Travel and Creativity

Ephesus, Turkey By Melissa Blakely

Ephesus, Turkey By Melissa Blakely

Ephesus, Turkey By Melissa Blakely

Traveling is one of the few things in life that I truly love. This is true for a number of reasons, the first of which is because I’m a big believer in broadening your horizons. One of the major draws of travel for me is that I get to see and experience so many new things. Writers need inspiration and what better way to find it than by traveling to a place completely different from where you are now.

Many other writers say similar things. As I’ve been reading books about writing I’ve run across passages on travel, inspiration, and where ideas come from. These are just a few of them.

“For me, a vacation isn’t appealing unless it involves unfamiliar activities that are potentially useable in a book.” ~David Morrell

“Continue to turn over and over the organic details of your life until some of them fall through the garbage of discursive thoughts to the solid ground of black soil.” ~Natalie Goldberg

“We are cups, constantly and quietly being filled. The trick is, knowing how to tip ourselves over and let the beautiful stuff out.” ~Ray Bradbury

All of these quotes say similar things. We collect our experiences. Our minds are cups being filled and our experiences are fertilizer for something amazing to grow.

Angkor Wat, Cambodia By Melissa Blakely

Angkor Wat, Cambodia By Melissa Blakely

I’ve had the privilege to travel quite a bit. I’ve eaten live and wriggling octopus in South Korea, explored the massive temples in Cambodia, stood in the amphitheater in Ephesus, watched water flow through the drainage system carved into the rocks at Machu Picchu, and lived with a family in Kenya learning the rhythms of life. All of these experiences add up and marinate in our minds.

A constant refrain in the writing community is to write what you know. Well, the more you know, the more interesting you and your writing will be.

Travel shifts your focus outside of yourself. You realize how big the world is and how small you and your problems are. Sometimes I need to be reminded how insignificant my problems really are compared to the rest of the world.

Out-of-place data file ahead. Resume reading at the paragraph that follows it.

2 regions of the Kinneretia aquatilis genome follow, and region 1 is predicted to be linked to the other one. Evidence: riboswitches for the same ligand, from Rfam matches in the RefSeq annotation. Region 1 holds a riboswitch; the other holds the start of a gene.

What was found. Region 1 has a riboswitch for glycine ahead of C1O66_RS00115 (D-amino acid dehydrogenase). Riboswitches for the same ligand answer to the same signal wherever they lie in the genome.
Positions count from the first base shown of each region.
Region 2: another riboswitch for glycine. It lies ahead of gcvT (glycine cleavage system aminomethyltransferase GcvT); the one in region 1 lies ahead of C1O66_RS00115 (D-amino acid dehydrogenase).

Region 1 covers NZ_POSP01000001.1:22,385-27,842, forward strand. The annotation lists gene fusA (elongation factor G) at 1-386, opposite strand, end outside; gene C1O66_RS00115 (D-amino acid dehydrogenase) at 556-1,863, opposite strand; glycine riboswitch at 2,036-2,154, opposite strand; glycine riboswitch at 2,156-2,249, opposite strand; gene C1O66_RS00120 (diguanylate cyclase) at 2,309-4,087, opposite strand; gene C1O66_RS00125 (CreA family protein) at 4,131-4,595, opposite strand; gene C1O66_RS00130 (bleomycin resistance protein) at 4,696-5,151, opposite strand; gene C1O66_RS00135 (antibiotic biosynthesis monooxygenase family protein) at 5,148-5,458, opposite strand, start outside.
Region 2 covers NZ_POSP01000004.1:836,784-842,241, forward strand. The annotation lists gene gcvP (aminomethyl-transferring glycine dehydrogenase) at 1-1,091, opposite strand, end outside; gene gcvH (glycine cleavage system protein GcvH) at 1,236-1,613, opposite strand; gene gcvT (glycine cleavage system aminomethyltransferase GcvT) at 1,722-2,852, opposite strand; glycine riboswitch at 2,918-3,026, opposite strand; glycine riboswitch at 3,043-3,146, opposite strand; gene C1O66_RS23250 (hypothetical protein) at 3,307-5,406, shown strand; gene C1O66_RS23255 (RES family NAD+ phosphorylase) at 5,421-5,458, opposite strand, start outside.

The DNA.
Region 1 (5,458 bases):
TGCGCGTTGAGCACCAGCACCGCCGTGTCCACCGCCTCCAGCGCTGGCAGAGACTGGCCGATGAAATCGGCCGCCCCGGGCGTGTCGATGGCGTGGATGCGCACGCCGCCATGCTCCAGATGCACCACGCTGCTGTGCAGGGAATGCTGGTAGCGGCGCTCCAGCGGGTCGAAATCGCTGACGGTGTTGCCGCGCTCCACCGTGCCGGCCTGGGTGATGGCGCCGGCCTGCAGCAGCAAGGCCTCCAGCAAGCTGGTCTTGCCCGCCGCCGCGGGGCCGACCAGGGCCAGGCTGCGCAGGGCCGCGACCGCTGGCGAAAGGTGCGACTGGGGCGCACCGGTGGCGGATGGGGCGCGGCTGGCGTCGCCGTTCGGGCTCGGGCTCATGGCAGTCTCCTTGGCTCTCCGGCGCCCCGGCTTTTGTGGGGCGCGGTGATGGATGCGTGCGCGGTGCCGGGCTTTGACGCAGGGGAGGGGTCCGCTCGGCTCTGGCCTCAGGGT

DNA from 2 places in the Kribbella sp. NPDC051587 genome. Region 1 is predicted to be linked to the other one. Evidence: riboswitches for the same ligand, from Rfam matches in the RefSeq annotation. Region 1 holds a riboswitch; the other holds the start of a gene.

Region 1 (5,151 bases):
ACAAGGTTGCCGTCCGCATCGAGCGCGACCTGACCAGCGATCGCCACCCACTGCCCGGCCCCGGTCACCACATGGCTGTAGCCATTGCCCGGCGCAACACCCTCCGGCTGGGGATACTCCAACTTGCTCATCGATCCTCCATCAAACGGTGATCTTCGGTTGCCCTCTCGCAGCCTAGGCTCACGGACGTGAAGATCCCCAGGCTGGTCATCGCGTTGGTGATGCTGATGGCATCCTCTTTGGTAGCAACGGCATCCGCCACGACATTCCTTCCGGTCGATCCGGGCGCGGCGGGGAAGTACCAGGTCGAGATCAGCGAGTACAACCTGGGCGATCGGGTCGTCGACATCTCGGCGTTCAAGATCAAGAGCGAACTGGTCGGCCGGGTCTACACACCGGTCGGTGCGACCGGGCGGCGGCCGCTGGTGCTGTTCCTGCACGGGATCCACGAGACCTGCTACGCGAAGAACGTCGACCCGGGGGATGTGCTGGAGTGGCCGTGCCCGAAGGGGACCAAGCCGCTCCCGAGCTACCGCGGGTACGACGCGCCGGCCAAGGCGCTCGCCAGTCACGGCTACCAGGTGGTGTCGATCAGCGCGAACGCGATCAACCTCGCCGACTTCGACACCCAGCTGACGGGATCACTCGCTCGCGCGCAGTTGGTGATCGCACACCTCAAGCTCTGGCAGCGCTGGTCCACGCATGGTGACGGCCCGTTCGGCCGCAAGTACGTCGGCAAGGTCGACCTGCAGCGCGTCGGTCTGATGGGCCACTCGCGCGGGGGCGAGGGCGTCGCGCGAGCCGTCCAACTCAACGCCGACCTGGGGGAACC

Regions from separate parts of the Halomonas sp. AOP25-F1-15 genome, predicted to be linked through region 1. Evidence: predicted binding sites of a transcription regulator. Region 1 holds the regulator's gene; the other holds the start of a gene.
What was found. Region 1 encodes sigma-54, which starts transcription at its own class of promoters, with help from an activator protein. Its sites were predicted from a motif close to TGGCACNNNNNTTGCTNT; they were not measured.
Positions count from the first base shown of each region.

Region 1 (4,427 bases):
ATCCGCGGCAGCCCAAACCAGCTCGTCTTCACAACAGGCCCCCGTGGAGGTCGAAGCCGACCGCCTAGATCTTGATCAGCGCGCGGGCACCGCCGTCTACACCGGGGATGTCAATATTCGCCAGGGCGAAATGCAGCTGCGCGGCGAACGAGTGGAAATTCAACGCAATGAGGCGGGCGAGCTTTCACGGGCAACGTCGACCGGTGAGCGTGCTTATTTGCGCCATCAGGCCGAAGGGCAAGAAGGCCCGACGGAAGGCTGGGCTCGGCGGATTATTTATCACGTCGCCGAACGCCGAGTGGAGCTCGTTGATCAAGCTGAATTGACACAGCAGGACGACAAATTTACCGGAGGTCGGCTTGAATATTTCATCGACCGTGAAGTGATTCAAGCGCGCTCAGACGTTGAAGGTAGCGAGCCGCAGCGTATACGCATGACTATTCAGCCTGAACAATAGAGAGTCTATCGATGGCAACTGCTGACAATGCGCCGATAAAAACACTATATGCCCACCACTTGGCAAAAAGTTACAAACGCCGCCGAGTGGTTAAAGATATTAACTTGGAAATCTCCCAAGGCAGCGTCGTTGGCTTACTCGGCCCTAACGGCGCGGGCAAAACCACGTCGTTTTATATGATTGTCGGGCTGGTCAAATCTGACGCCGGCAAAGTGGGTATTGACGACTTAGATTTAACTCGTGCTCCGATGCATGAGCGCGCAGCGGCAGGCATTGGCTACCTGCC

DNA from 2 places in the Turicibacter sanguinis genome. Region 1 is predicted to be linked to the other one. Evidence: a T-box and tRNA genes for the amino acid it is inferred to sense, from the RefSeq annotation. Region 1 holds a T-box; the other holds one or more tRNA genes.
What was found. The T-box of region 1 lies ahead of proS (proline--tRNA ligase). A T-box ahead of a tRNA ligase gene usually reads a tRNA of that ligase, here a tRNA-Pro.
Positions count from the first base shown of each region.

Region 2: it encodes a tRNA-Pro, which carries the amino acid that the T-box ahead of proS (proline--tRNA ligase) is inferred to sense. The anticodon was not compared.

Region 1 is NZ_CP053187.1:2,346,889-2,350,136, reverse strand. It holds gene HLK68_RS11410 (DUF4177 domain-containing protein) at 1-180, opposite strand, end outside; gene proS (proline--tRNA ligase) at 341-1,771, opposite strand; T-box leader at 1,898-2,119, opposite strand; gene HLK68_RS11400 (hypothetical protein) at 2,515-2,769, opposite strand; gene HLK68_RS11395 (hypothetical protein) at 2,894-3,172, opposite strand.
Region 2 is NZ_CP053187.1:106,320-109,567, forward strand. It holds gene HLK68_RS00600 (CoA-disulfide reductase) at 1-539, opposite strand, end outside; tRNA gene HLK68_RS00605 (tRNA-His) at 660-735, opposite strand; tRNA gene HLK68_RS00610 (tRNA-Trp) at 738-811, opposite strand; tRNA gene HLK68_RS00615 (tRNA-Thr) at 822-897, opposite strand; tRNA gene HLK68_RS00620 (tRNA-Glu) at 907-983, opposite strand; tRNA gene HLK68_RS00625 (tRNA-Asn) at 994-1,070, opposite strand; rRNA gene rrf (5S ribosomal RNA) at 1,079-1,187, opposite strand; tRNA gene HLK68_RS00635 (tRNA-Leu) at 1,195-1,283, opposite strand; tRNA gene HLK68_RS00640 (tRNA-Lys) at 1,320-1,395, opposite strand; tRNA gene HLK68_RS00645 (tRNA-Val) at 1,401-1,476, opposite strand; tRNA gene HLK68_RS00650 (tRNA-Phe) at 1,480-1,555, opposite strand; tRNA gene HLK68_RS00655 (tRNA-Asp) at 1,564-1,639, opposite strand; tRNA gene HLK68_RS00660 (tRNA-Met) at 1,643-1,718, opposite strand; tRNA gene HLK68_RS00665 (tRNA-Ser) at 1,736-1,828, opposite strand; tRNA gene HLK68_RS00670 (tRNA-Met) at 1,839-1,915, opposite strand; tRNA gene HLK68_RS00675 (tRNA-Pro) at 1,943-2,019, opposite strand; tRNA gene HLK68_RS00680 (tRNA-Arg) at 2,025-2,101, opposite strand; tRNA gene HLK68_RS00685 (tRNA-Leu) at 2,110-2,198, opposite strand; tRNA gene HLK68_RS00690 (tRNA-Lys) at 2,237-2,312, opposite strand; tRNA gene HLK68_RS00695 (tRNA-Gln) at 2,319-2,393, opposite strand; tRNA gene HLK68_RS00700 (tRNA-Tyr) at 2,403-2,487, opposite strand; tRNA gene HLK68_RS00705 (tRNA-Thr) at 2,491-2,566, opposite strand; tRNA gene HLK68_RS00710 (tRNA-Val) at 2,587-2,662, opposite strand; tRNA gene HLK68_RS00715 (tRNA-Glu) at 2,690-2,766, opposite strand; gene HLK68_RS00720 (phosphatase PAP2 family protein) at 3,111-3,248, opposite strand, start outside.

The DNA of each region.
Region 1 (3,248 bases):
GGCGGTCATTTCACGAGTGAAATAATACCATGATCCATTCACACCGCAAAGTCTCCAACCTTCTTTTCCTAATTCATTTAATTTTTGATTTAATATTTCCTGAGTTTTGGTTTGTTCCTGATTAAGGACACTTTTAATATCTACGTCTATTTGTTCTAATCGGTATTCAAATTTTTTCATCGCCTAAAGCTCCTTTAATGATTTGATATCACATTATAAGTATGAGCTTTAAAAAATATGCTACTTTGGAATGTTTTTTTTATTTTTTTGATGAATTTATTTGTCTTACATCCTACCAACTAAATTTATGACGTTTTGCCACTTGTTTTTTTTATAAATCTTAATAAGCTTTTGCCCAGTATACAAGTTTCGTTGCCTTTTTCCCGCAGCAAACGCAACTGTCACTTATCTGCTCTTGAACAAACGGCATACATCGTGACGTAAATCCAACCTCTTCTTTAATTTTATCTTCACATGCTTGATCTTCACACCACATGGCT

Shifting your focus outward allows you to take more in, strive to be more, and to learn more. There’s a famous quote by Mark Twain that says, “Travel is fatal to prejudice, bigotry, and narrow-mindedness, and many of our people need it sorely on these accounts. Broad, wholesome, charitable views of men and things cannot be acquired by vegetating in one little corner of the earth all one’s lifetime.”

Traveling exposes you to new ways of thinking and approaches to problems that are completely different. People from different cultures view and interact with the world in unique ways and spending time in these cultures helps create new pathways in our brains.

Busan, South Korea by Melissa Blakely

Busan, South Korea by Melissa Blakely

There’s a concept called the “traveling mindset” in which your mind is more open to new things, and your curiosity is stimulated. When you’re traveling, you have to be always “on” because everything is new and different. You can’t just go through the motions because the motions are completely different. You have to pay attention in a way that you don’t when you’re at home. Your routine is broken and you need to approach each activity with a freshness and curiosity that will allow you to learn and adapt to whatever you’re seeing.

So as we start the New Year, make a plan to go somewhere that you’ve never been. And then go, and see what you find.

By Melissa Blakely